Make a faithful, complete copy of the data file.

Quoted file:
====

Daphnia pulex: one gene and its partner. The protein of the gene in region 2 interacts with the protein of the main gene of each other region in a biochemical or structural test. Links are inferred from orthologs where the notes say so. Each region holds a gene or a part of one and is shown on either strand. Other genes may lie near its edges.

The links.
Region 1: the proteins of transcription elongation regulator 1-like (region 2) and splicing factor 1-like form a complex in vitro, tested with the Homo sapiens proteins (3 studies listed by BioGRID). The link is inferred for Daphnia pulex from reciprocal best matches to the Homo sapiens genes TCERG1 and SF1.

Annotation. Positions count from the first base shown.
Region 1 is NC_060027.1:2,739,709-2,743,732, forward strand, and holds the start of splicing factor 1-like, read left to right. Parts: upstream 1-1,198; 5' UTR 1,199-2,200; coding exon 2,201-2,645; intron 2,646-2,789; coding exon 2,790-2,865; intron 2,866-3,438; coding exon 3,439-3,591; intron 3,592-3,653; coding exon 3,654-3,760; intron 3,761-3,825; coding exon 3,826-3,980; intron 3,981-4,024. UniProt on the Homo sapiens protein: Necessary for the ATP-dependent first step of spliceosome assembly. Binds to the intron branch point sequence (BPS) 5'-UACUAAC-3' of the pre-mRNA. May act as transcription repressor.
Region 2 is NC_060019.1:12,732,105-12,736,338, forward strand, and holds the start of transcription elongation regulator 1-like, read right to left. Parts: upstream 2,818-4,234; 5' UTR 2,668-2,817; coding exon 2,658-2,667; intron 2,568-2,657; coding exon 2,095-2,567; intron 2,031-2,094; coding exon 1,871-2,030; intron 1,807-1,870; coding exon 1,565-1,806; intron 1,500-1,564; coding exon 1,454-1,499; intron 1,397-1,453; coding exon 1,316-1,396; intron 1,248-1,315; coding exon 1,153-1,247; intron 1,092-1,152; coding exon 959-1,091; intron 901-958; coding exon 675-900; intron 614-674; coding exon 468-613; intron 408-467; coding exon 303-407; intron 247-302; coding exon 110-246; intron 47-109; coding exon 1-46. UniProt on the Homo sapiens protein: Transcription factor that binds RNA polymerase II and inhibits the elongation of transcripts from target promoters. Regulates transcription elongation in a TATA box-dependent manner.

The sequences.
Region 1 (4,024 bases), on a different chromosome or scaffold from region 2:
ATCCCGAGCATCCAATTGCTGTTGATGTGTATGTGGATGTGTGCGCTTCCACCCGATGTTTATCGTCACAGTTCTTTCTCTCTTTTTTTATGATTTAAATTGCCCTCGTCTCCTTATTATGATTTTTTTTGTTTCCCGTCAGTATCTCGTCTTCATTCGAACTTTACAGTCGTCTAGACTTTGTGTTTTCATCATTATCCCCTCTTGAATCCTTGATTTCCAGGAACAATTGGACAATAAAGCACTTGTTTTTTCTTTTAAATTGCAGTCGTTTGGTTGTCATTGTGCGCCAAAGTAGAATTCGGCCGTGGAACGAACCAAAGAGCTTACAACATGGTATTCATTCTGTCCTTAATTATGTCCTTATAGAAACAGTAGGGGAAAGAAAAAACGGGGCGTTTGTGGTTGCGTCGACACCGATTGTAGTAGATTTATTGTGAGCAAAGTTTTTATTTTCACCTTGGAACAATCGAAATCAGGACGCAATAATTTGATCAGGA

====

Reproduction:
Daphnia pulex: one gene and its partner. The protein of the gene in region 2 interacts with the protein of the main gene of each other region in a biochemical or structural test. Links are inferred from orthologs where the notes say so. Each region holds a gene or a part of one and is shown on either strand. Other genes may lie near its edges.

The links.
Region 1: the proteins of transcription elongation regulator 1-like (region 2) and splicing factor 1-like form a complex in vitro, tested with the Homo sapiens proteins (3 studies listed by BioGRID). The link is inferred for Daphnia pulex from reciprocal best matches to the Homo sapiens genes TCERG1 and SF1.

Annotation. Positions count from the first base shown.
Region 1 is NC_060027.1:2,739,709-2,743,732, forward strand, and holds the start of splicing factor 1-like, read left to right. Parts: upstream 1-1,198; 5' UTR 1,199-2,200; coding exon 2,201-2,645; intron 2,646-2,789; coding exon 2,790-2,865; intron 2,866-3,438; coding exon 3,439-3,591; intron 3,592-3,653; coding exon 3,654-3,760; intron 3,761-3,825; coding exon 3,826-3,980; intron 3,981-4,024. UniProt on the Homo sapiens protein: Necessary for the ATP-dependent first step of spliceosome assembly. Binds to the intron branch point sequence (BPS) 5'-UACUAAC-3' of the pre-mRNA. May act as transcription repressor.
Region 2 is NC_060019.1:12,732,105-12,736,338, forward strand, and holds the start of transcription elongation regulator 1-like, read right to left. Parts: upstream 2,818-4,234; 5' UTR 2,668-2,817; coding exon 2,658-2,667; intron 2,568-2,657; coding exon 2,095-2,567; intron 2,031-2,094; coding exon 1,871-2,030; intron 1,807-1,870; coding exon 1,565-1,806; intron 1,500-1,564; coding exon 1,454-1,499; intron 1,397-1,453; coding exon 1,316-1,396; intron 1,248-1,315; coding exon 1,153-1,247; intron 1,092-1,152; coding exon 959-1,091; intron 901-958; coding exon 675-900; intron 614-674; coding exon 468-613; intron 408-467; coding exon 303-407; intron 247-302; coding exon 110-246; intron 47-109; coding exon 1-46. UniProt on the Homo sapiens protein: Transcription factor that binds RNA polymerase II and inhibits the elongation of transcripts from target promoters. Regulates transcription elongation in a TATA box-dependent manner.

The sequences.
Region 1 (4,024 bases), on a different chromosome or scaffold from region 2:
ATCCCGAGCATCCAATTGCTGTTGATGTGTATGTGGATGTGTGCGCTTCCACCCGATGTTTATCGTCACAGTTCTTTCTCTCTTTTTTTATGATTTAAATTGCCCTCGTCTCCTTATTATGATTTTTTTTGTTTCCCGTCAGTATCTCGTCTTCATTCGAACTTTACAGTCGTCTAGACTTTGTGTTTTCATCATTATCCCCTCTTGAATCCTTGATTTCCAGGAACAATTGGACAATAAAGCACTTGTTTTTTCTTTTAAATTGCAGTCGTTTGGTTGTCATTGTGCGCCAAAGTAGAATTCGGCCGTGGAACGAACCAAAGAGCTTACAACATGGTATTCATTCTGTCCTTAATTATGTCCTTATAGAAACAGTAGGGGAAAGAAAAAACGGGGCGTTTGTGGTTGCGTCGACACCGATTGTAGTAGATTTATTGTGAGCAAAGTTTTTATTTTCACCTTGGAACAATCGAAATCAGGACGCAATAATTTGATCAGGA